Of all the Canadian generals at that time I think only Bert Hoffmeister had the combination of drive and iniative and sense of battle to have closed the Gap on time. Hoffmeister was still in Italy.

Caravaggio clearly admires Kitching and thinks he got a raw deal in Normandy. He finds it hard to offer than the odd minor criticism of Kitching. The book is an interesting perspective on the battle, especially with regard to Simonds, but did not convince me Kitching performed well in the battles to close the Gap. It is difficult for a biographer to be objective, even more challenging when the writer likes his subject.

I do agree Kitching was made a scapegoat for the failure to close the gap as expected. He did not lose the battles. Kitching’s failing was that he did not win them as fast as commanders above him planned.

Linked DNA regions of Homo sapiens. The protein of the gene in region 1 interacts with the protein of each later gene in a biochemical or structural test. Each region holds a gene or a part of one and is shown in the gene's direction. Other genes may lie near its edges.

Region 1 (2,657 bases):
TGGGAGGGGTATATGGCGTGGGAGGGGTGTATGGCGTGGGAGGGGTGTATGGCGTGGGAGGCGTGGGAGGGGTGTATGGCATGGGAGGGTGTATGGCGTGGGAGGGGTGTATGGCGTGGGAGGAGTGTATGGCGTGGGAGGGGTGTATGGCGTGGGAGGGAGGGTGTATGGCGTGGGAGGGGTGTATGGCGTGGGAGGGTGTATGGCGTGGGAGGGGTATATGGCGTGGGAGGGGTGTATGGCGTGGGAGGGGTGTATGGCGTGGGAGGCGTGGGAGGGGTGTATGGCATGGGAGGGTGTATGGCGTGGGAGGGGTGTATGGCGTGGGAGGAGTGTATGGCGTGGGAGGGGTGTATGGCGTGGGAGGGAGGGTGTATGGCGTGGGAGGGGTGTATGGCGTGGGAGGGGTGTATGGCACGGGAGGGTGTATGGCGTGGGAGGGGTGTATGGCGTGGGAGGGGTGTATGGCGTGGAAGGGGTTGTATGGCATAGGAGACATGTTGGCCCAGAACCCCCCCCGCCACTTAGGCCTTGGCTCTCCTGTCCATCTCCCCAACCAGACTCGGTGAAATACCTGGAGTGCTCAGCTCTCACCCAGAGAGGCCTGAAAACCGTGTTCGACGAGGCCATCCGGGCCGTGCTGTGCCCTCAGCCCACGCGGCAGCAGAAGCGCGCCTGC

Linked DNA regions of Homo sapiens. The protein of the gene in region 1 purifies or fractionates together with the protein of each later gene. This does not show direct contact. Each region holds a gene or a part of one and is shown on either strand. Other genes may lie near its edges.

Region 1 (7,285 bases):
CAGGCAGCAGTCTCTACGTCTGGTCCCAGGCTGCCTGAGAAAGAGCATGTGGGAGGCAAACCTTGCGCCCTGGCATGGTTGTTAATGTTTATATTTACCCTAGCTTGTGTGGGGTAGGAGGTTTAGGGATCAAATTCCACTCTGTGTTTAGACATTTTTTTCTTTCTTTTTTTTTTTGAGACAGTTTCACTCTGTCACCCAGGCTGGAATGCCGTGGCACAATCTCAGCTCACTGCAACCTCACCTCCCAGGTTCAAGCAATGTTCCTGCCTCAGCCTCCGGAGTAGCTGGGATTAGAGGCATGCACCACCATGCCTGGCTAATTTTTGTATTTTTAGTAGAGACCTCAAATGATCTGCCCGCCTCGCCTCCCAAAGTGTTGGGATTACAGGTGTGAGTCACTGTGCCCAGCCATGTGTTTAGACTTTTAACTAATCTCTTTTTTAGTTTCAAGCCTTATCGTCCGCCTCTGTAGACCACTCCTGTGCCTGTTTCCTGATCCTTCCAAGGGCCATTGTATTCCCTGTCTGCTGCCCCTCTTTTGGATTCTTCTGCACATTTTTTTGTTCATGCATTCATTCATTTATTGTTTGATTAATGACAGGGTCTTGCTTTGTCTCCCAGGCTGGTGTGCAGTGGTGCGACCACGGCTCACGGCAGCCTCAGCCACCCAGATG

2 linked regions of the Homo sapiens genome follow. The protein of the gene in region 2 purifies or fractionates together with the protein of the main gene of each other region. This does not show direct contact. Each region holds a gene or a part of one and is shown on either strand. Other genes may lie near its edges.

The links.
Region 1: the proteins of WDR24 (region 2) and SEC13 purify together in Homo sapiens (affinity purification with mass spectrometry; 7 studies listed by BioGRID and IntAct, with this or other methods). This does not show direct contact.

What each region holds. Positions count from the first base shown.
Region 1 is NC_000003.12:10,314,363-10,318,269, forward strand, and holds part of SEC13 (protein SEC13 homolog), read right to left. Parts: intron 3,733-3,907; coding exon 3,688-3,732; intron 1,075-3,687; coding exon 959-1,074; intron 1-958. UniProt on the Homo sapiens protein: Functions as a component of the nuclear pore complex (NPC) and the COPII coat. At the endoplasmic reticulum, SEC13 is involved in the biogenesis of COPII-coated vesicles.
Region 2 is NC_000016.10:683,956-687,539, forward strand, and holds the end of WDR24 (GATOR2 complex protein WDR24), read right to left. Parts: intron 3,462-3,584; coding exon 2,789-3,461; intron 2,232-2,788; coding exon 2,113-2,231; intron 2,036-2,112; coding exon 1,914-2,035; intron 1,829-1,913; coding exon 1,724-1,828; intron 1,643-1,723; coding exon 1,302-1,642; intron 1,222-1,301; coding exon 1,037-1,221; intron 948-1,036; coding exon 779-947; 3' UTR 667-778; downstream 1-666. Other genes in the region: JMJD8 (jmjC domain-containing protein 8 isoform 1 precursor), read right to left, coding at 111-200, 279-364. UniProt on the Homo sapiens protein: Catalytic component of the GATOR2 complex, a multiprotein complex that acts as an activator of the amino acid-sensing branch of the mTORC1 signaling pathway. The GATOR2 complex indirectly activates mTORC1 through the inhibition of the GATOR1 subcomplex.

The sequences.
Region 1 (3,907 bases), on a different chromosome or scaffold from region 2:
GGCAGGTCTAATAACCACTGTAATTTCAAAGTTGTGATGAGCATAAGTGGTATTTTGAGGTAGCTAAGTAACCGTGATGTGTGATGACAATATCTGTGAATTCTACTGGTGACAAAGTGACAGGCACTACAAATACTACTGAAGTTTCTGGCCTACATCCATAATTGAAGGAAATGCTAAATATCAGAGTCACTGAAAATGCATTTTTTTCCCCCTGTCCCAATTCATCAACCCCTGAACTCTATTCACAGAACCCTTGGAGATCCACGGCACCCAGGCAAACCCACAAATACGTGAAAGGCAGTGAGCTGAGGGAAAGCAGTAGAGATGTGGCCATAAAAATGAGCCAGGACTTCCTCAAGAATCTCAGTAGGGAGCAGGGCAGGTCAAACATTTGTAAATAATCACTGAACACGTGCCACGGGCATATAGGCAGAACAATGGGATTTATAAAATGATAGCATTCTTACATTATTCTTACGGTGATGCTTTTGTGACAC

The book makes clear that the other generals in Totalize and Tractable from Simonds through the generals commanding other divsions such as the Polish Armoured Division had their own problems and contributed to the perceived lack of success but they were not replaced. It was easiest to sacrifice Kitching.
21 Days in Normandy by Angelo Caravaggio


  1. This is really interesting, Bill. It sounds as though this book really does explore this part of the war in more depth, so it's easier for the reader to understand what happened and why. It seems to show, too, the difference between what the high command thinks, or wants, and what those actually carrying out the orders experience.

    1. Margot: The book takes a detailed look at a pivotal part of the war for Canada. It is interesting to reflect on the layers of command. I think of a divisional commander as a senior office but above Kitching were the commanders of the Canadian Army and above them the commanders of the combined armies in that area.

  2. These two posts are a very interesting look at a part of World War II history and Canadian history. Thanks for sharing all of this.

    1. TracyK: Thanks for the comment. I appreciate you found the posts interesting.